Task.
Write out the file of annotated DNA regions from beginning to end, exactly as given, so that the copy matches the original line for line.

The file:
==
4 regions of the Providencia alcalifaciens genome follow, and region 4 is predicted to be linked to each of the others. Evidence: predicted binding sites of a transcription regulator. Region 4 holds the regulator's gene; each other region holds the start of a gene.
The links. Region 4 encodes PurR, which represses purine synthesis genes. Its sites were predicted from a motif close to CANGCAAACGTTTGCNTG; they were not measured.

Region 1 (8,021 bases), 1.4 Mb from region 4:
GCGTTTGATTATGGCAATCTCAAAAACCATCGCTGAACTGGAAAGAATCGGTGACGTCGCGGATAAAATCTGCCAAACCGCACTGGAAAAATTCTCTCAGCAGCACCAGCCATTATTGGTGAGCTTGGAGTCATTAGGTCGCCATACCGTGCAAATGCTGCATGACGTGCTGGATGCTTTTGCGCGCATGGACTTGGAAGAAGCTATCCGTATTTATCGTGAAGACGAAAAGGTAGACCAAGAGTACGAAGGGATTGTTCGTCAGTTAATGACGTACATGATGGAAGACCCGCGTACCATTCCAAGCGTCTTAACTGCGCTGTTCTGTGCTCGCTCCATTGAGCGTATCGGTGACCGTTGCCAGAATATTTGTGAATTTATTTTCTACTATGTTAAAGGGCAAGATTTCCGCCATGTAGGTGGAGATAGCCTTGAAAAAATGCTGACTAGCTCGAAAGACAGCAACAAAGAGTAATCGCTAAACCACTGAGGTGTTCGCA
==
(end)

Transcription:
4 regions of the Providencia alcalifaciens genome follow, and region 4 is predicted to be linked to each of the others. Evidence: predicted binding sites of a transcription regulator. Region 4 holds the regulator's gene; each other region holds the start of a gene.
The links. Region 4 encodes PurR, which represses purine synthesis genes. Its sites were predicted from a motif close to CANGCAAACGTTTGCNTG; they were not measured.

Region 1 (8,021 bases), 1.4 Mb from region 4:
GCGTTTGATTATGGCAATCTCAAAAACCATCGCTGAACTGGAAAGAATCGGTGACGTCGCGGATAAAATCTGCCAAACCGCACTGGAAAAATTCTCTCAGCAGCACCAGCCATTATTGGTGAGCTTGGAGTCATTAGGTCGCCATACCGTGCAAATGCTGCATGACGTGCTGGATGCTTTTGCGCGCATGGACTTGGAAGAAGCTATCCGTATTTATCGTGAAGACGAAAAGGTAGACCAAGAGTACGAAGGGATTGTTCGTCAGTTAATGACGTACATGATGGAAGACCCGCGTACCATTCCAAGCGTCTTAACTGCGCTGTTCTGTGCTCGCTCCATTGAGCGTATCGGTGACCGTTGCCAGAATATTTGTGAATTTATTTTCTACTATGTTAAAGGGCAAGATTTCCGCCATGTAGGTGGAGATAGCCTTGAAAAAATGCTGACTAGCTCGAAAGACAGCAACAAAGAGTAATCGCTAAACCACTGAGGTGTTCGCA